Currently in Malaysia, many fertility clinics strongly encourage and even push their patients to do highly expensive preimplantation genetic testing of their IVF embryos, technically referred to as PGT-A or PGS.
It is widely claimed that this technique not only prevent birth defects in older women such as Down syndrome, but also enhances IVF success rates by weeding out non-viable genetically-defective embryos that occur frequently in older women. Additionally, because PGT-A inevitably reveals the sex of IVF embryos through identification of sex (X and Y) chromosomes, patients can also discreetly do sex selection of their IVF embryos on the sidelines, besides checking for genetic defects and avoiding abortion.
Various sociocultural factors in Malaysia would favour the uptake of PGT-A in IVF treatment.
First, there is no legal clarity on whether fetuses that are diagnosed to be abnormal by prenatal testing (e.g. Down Syndrome) can lawfully be aborted. To put it simply, termination of pregnancy is mostly illegal under Sections 312 to 316 of the Malaysian Penal Code, which specify that abortion is permitted only if continuation of pregnancy increases risk to the mother’s life, or if it causes injury to the mother’s physical or mental health greater than if the pregnancy were terminated. The law does not exactly specify diagnosis of congenital defects in fetuses. Consequently, abortion is not readily available in Malaysia. Public government-funded medical facilities usually do not offer abortion services, which are available only at high costs in private hospitals.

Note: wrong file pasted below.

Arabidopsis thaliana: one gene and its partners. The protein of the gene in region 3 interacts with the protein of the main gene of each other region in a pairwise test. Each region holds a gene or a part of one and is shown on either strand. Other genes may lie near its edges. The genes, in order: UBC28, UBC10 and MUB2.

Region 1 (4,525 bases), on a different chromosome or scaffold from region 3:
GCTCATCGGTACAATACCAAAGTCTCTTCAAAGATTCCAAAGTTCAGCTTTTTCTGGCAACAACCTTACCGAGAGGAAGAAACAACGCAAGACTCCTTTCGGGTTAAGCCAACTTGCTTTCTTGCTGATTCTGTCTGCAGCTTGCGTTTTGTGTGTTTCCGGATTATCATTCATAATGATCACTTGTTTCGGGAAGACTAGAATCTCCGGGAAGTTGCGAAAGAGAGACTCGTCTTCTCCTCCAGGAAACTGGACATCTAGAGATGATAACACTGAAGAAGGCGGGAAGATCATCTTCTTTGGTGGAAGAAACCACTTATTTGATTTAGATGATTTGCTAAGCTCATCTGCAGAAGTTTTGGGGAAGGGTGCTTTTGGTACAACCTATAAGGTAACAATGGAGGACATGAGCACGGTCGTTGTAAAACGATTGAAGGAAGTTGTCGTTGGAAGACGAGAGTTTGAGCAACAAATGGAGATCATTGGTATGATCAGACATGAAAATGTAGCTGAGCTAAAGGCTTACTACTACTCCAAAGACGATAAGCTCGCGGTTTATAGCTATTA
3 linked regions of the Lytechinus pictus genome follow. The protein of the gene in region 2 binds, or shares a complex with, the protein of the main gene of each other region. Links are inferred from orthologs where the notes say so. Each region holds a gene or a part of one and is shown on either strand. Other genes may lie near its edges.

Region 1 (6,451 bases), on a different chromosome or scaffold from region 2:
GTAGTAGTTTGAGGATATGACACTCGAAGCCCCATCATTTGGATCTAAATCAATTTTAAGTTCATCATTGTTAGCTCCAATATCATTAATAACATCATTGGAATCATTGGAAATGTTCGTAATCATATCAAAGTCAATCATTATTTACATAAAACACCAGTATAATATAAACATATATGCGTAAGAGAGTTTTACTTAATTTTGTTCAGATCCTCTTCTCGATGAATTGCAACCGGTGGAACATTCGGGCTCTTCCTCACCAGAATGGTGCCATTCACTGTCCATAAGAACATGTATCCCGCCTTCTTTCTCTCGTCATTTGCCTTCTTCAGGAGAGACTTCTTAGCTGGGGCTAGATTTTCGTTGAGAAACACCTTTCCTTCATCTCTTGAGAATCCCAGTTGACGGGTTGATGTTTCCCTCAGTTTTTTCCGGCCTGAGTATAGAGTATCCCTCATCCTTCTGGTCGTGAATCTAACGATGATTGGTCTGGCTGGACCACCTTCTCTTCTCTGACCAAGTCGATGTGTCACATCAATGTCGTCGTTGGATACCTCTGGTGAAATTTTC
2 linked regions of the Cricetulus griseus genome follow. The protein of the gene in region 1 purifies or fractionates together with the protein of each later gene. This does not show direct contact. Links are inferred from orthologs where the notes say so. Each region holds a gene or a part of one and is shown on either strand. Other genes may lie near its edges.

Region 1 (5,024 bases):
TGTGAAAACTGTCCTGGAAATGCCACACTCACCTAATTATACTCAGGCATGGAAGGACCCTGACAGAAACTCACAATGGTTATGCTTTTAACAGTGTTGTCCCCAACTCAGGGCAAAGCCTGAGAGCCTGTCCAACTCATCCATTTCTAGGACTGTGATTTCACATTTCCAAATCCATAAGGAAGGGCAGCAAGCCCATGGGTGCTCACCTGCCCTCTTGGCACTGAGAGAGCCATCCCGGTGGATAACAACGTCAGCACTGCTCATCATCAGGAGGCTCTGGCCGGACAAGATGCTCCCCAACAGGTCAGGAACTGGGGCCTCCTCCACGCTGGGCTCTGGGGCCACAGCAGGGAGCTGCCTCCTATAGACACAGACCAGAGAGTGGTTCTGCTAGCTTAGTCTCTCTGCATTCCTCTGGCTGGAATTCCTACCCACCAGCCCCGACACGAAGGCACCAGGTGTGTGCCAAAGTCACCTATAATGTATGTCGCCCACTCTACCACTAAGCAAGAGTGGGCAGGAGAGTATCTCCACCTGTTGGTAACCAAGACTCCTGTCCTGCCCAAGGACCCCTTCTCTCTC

Second, abortion is unanimously considered to be immoral by all major religious faiths in Malaysia and a large fraction of the country’s population hold strong religious beliefs, which would make patients want to avoid the abortion of defective fetuses as much as possible, so not to offend their own religious beliefs and hurt their personal conscience.
Third, congenital defects such as Down syndrome are heavily stigmatized in Malaysian culture and there are limited facilities catering to the care and education of disabled children in the country.
Fourth, a new generation of educated women are increasingly aware that the rising age of motherhood in Malaysia is associated with elevated risks of genetic defects such as Down syndrome.
Finally, drastic reduction of family sizes in Malaysia over the past few decades would incentivise prospective parents to invest more heavily in their fewer children, including doing expensive genetic testing in IVF treatment.
The high price of PGT-A often increases the total medical fees by 20% to 30%. Hence, it is necessary to highlight what patients should know about the risks and necessity of doing the procedure, before deciding to add this to their already-expensive IVF treatment cycle.
First and foremost, patients should be informed that the latest scientific and clinical data cast doubt on the widely-claimed benefits of embryo genetic testing in improving IVF success rates. Large-scale clinical trials involving hundreds of patients receiving treatment at multiple IVF centres in several countries have demonstrated conclusively that embryo genetic testing (PGT-A) does not significantly improve IVF success rates. These include the ESTEEM trial (2018) and STAR trial (2019) conducted in Western countries, as well as a 2021 China-based clinical study published in the New England Journal of Medicine.